Bringing in the experts

What types of consultancy services do CPs, resellers, MSPs and distributors rely on? Comms Business finds out more.

As you would expect from an industry built on partnerships, channel companies often team up with external specialists to help them make a range of business improvements. Consultancies support the Channel with a range of business services ranging from legal and financial services, through to marketing or engineering support.

Channel companies can find themselves looking for external expertise for a number of reasons. Elizabeth Sparrow, founder, Blabbermouth, explained, “Business owners can’t know everything, and there are many scenarios where consultants are absolutely essential to reach goals.

“Like any other industry, many aspects of running a channel business may require external assistance, and consultants can provide far more value to their clients compared to hiring a single person in-house. [Working with a consultancy can provide] a specialised team, as well as bringing more nuanced knowledge and a broader skillset to the table.”

Steve Kingdom, CTO of Xantaro, said, “As a specialist industry ourselves, wise channel operations recognise that they need support in other nuanced areas such as legal and financial, as well as more day-to-day aspects such as HR and marketing. They can also need support around more technical areas like cybersecurity engineering and network infrastructure.”

Kingdom emphasised the success that can be achieved by bringing in the experts. He said, “Only by leveraging the insights and services of all these specialisms can channel operations truly thrive and establish the values and principles of long-lasting business success.”

Chris Widocks, founder, WWoW PR, added, “There are many different consultants that work with channel companies. They combine flexibility with bespoke expertise and experience which can be turned on and off when required. This can often be much more cost effective than full-time internal recruitment.”

Widocks said that marketing and public relations is a “growing area” for the Channel. He explained, “Many of the big channel players have dedicated PR resources, whether in-house or external consultants. Smaller companies can benefit just as much as too.”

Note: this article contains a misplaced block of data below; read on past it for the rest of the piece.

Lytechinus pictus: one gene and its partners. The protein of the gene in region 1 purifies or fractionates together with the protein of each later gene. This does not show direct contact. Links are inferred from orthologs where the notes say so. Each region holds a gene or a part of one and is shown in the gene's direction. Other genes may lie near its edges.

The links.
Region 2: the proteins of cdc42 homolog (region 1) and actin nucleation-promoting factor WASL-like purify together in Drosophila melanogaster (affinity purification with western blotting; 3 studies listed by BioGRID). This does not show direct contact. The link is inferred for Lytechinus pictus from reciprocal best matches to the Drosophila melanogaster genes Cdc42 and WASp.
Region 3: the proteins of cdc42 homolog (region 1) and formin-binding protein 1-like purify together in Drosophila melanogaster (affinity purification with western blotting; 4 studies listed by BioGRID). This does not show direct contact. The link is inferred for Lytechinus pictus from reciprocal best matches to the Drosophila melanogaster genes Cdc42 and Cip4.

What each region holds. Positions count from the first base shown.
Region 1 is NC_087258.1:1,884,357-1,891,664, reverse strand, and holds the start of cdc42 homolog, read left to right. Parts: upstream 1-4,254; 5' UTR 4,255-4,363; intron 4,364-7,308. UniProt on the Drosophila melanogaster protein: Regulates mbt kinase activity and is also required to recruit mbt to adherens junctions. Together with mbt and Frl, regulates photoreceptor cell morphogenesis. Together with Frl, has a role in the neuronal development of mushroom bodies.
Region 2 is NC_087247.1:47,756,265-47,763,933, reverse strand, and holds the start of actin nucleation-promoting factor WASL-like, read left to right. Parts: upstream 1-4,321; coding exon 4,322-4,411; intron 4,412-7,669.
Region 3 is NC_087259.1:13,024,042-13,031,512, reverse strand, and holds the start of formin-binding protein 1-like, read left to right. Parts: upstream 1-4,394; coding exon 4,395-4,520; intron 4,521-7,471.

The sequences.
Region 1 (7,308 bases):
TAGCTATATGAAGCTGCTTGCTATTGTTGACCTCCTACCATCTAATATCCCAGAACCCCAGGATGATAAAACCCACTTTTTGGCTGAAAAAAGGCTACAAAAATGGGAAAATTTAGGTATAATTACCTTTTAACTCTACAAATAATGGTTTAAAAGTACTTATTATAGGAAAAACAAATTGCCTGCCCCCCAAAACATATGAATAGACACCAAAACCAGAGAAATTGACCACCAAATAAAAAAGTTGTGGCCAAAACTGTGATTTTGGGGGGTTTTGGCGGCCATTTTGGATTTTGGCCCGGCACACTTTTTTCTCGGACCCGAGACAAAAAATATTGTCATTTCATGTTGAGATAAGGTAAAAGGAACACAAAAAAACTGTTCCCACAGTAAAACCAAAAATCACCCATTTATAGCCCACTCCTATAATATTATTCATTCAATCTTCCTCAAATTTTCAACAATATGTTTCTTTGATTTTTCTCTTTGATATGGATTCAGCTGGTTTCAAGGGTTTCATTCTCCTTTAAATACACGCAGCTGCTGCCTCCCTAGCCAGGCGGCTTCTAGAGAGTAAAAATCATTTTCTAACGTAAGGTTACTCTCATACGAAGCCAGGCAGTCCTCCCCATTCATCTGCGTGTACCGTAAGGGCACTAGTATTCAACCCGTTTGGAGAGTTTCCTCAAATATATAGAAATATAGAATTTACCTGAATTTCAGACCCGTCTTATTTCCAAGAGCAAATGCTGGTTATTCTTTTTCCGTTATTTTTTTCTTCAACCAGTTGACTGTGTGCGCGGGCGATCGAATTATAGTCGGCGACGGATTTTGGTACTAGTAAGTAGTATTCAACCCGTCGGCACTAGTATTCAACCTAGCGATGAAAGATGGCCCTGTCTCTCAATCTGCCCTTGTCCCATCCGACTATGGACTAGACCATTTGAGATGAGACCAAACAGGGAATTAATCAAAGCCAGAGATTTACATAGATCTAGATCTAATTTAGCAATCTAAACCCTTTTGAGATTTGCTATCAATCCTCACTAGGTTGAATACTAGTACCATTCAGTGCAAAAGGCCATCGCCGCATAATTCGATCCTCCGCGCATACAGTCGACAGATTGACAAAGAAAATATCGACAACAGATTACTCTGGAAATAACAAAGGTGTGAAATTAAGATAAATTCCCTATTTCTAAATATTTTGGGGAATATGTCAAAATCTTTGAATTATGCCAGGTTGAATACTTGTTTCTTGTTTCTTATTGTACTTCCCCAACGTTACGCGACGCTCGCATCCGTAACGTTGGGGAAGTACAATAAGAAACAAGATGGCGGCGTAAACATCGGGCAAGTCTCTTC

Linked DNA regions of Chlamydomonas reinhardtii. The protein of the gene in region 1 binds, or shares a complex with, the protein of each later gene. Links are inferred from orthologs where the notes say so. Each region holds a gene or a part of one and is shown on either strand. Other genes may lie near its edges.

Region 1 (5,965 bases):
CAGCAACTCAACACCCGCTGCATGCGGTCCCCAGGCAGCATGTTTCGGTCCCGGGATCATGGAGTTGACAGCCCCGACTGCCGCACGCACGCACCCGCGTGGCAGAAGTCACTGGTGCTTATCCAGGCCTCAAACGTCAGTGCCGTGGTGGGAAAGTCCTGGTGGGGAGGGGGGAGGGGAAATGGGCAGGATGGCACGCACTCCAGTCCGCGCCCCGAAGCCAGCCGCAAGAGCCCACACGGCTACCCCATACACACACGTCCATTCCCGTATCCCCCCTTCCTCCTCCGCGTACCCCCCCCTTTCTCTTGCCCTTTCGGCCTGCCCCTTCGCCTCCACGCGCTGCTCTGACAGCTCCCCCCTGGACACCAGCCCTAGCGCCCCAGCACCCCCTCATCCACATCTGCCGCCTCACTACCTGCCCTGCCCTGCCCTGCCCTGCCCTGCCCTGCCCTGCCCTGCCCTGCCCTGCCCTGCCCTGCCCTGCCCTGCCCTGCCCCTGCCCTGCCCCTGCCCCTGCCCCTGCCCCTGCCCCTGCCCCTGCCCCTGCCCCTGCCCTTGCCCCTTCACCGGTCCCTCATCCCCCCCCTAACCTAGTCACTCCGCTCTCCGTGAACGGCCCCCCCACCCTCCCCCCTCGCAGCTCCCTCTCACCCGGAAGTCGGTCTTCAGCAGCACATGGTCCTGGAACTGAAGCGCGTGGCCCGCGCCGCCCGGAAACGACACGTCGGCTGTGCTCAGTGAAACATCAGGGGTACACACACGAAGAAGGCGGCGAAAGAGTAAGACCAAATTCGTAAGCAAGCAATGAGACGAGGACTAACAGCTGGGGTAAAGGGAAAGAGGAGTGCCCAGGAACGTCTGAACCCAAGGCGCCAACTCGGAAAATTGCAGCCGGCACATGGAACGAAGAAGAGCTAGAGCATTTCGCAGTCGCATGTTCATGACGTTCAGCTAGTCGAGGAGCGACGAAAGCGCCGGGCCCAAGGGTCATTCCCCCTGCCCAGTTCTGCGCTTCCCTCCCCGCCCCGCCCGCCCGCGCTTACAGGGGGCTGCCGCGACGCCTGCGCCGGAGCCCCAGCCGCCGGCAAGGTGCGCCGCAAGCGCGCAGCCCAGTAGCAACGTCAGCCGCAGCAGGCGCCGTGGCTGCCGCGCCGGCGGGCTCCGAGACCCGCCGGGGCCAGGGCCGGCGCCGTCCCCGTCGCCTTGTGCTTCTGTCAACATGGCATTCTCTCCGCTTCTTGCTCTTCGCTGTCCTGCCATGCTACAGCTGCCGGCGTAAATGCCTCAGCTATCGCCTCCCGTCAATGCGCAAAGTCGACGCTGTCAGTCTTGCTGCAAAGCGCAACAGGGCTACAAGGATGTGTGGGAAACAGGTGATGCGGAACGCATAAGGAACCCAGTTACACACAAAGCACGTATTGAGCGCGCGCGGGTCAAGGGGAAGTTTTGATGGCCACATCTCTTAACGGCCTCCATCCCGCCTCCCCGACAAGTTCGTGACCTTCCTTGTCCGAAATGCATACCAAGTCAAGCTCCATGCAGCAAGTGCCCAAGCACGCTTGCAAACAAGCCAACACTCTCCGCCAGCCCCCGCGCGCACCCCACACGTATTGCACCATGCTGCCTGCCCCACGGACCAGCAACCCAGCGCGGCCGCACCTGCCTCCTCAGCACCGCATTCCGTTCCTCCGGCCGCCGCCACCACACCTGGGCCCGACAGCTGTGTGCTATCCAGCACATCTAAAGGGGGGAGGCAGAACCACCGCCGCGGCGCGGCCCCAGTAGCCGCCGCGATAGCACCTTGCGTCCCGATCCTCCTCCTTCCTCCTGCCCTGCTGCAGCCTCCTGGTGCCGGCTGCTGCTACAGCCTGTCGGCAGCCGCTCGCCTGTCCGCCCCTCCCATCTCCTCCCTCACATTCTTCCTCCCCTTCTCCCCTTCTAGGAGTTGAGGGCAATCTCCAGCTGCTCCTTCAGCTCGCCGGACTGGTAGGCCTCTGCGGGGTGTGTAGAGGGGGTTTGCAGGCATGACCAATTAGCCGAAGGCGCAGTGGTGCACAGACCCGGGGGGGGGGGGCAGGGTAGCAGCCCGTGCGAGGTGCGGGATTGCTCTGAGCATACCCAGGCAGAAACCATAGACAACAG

Sparrow also discussed why channel companies might require external marketing support. She said, “Marketing and sales success are intrinsically linked, of course, but marketing has a key role to play in creating memorable and credible brands, as well.

“With such a competitive landscape and a fairly limited range of services to sell, surfacing unique values within a channel business and their service level becomes just as marketable as their products.

“By extension, those efforts extend into go-to-market and strategic planning, encompassing everything from developing product messaging and identifying customer archetypes, to honing the best channels in which to deliver a campaign.”

Rising demand

When asked what consultancy services are in demand in the Channel, Kingdom, from Xantaro, discussed the engineering and infrastructure support that many channel companies rely on. It is not always possible to recruit the experts needed, so working with a consultancy can be vital.

Kingdom explained, “Xantaro’s services are vital for all levels of the Channel’s supply chain to achieve the key goals of Gigabit Britain. For example, many carriers, altnets, ISPs and aggregators alike are unable to source the right talent required – at the right price – to overcome the technical challenges required to scale their networks while ensuring resiliency and QoS.”

“This is especially problematic given the wide range of network topologies, technologies and hardware available; each challenge uniquely nuanced, and each potential solution presenting its own pros and cons, required certifications, lead times, etc., leading to a baffling number of options to choose from.”

With channel companies needing to compete across more technological areas and geographical locations than in the past, they also have broader communications needs than ever before.

Widocks, from WWoW PR, said, “Marketing and public relations remain very popular services especially in a digital-driven world where multiple forms of communication are needed to raise awareness and drive a brand or company further forward. Social media continues to have a big impact alongside web content management, video, photography, newsletters and general press release creation and distribution. An integrated approach works best.”

Blabbermouth’s Sparrow added, “In the last couple of years, we’ve found that leadership teams relish this opportunity for a fresh pair of experienced eyes to advise and hone their high-level channel and operational marketing tactics.”